Abstract 398: Apolipoprotein CIII (apoCIII) Inhibits Insulin-dependent Endothelial Nitric Oxide Synthase (eNOS) Function In Endothelial Cells Through Protein Kinase C (PKC) βII
Objective Apolipoprotein (apo) CIII, a prominent component of atherogenic dyslipidemia, is elevated in patients with type2 diabetes and insulin resistance, and independently predicts cardiovascular disease (CVD). Endothelial dysfunction is an important component of the pathophysiology of atherosclerosis, and is associated with insulin resistance. We previously reported that apoCIII has a direct effect on vascular endothelium, activating endothelial cells to recruit monocytes through PKCβ and NF-κB-dependent mechanisms. In the present study, we investigated the effect of apoCIII on insulin-dependent endothelial nitric oxide synthase (eNOS) function in endothelial cells and in the aortas of C57BL/6J mice.
Methods and Results ApoCIII treatment (100μg/ml, 30 minutes) inhibited insulin-induced ISR-1/phosphatidylinositol 3-kinase (PI3K)/Akt activation in human umbilical vein endothelial cells (HUVECs). Furthermore, apoCIII reduced insulin-stimulated eNOS activation and NO release into the media. ApoCIII induced PKCβII activation in HUVECs, resulting in IRS-1 phosphorylation at pSer616 and ERK activation. Impaired insulin-stimulated eNOS activation and NO production were restored by PKCβ inhibitor and MEK1 inhibitor to a lesser extent. In addition, treatment of C57BL/6J mice with apoCIII resulted in impaired insulin-dependent activation of PI3K/Akt/eNOS pathway in the aorta. Pretreatment with PKCβ inhibitor attenuated inhibitory effects of apoCIII. ApoCIII resides on VLDL fraction in the plasma, especially in the postprandial state. Injection of apoCIII-rich VLDL, but not apoCIII-deficient VLDL, also impaired these processes.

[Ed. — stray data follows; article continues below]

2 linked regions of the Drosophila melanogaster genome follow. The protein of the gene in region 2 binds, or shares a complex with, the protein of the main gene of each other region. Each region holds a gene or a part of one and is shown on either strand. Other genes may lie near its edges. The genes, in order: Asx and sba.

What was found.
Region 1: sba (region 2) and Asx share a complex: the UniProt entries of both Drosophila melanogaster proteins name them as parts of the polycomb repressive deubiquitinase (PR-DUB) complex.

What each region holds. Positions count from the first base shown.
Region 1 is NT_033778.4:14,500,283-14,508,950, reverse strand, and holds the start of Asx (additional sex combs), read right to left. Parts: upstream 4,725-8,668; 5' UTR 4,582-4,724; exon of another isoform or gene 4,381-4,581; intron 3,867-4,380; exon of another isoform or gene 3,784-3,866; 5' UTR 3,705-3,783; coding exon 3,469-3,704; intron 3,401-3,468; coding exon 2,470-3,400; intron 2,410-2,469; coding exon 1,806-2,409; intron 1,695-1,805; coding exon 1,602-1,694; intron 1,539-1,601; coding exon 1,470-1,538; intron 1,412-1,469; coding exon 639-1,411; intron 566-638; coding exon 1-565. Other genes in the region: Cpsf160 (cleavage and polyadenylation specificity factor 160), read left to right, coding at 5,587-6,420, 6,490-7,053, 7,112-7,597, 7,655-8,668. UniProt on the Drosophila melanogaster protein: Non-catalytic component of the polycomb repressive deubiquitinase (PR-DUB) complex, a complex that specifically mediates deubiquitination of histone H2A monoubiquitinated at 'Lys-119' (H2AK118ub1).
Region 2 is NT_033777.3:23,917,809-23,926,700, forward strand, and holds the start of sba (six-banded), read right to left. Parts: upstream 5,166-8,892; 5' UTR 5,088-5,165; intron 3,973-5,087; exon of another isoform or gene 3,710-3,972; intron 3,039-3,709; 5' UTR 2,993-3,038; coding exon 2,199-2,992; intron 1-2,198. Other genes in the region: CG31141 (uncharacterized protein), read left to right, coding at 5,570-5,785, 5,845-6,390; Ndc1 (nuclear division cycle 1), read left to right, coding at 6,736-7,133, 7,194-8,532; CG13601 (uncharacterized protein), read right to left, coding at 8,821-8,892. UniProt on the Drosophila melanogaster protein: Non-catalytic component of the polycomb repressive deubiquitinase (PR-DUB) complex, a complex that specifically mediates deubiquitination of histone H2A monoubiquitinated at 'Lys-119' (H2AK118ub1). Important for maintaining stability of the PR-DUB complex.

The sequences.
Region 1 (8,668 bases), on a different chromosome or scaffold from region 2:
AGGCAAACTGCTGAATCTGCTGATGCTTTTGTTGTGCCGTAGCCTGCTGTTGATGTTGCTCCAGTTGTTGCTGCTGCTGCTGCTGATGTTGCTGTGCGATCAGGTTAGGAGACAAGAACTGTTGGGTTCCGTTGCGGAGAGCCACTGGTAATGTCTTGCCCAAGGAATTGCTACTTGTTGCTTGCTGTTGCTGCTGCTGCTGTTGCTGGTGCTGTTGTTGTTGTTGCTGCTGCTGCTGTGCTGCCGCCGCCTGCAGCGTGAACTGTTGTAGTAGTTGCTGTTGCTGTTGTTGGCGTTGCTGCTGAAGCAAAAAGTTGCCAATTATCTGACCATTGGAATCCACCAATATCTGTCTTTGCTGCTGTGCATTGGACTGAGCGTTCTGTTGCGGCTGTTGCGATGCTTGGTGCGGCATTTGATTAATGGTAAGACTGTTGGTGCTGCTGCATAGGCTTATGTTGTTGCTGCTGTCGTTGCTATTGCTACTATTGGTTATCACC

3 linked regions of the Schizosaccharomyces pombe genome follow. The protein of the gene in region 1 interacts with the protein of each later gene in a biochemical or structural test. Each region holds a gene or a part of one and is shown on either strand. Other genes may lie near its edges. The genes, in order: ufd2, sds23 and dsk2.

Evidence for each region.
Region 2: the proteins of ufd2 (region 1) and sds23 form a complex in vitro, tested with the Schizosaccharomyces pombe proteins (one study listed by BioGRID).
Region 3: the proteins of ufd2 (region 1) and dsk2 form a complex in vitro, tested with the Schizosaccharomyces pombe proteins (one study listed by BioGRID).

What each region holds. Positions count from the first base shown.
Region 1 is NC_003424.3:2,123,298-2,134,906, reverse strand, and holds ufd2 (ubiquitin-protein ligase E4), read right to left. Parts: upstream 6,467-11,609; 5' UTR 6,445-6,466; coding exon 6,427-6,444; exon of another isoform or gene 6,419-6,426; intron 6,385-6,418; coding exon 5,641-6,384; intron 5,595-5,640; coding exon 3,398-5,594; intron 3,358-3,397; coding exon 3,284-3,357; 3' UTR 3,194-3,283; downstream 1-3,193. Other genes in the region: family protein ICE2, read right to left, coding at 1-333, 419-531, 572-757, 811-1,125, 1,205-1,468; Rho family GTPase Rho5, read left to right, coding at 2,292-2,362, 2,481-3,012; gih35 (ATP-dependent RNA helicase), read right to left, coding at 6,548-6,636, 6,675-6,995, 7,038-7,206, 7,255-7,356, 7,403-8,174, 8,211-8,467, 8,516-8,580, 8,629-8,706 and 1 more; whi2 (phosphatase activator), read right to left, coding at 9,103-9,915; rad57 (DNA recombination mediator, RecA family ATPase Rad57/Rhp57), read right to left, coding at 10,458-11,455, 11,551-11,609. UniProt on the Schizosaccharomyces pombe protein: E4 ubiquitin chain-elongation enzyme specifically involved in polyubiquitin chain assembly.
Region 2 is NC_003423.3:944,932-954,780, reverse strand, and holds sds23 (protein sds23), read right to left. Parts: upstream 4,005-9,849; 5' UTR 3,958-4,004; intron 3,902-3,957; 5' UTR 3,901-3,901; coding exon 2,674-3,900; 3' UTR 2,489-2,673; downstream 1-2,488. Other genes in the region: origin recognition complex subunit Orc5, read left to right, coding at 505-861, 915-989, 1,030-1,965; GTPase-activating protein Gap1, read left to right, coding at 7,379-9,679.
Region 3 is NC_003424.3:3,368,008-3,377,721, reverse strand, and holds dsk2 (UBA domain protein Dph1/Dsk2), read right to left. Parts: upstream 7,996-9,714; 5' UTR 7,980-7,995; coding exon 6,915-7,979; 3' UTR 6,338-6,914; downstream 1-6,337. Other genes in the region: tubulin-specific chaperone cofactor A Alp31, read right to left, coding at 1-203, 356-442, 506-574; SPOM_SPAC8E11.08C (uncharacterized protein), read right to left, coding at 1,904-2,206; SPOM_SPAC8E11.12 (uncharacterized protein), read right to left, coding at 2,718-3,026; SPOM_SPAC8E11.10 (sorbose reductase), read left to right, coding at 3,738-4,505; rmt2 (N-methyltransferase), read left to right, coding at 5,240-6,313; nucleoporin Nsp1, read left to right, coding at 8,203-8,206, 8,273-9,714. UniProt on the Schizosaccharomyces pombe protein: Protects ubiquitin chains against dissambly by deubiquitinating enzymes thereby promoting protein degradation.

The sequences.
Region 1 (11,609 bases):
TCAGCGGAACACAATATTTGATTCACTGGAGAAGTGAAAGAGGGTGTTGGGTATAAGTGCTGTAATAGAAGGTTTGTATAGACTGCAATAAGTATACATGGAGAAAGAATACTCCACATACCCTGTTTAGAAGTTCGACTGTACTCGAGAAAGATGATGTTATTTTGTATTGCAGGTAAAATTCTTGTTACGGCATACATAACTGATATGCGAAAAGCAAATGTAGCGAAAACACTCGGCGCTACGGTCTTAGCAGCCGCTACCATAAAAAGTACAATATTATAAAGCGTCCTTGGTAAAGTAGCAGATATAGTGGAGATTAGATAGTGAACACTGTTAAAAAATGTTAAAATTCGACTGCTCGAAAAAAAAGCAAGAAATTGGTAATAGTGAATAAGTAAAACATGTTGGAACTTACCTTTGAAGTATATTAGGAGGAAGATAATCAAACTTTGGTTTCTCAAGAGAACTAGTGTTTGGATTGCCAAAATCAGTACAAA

Conclusion Our data suggest that apoCIII impairs insulin stimulation of NO production by vascular endothelium. This adverse effect of apoCIII is mediated by its activation of PKCβII which inhibits the IRS-1/PI3K/Akt/eNOS pathway. These results indicate that apoCIII not only modulates lipoprotein metabolism, but also may directly contribute to the development of diabetic complications through endothelial dysfunction. Finally, our results may point to a novel mechanism that links dyslipidemia, insulin resistance and endothelial dysfunction.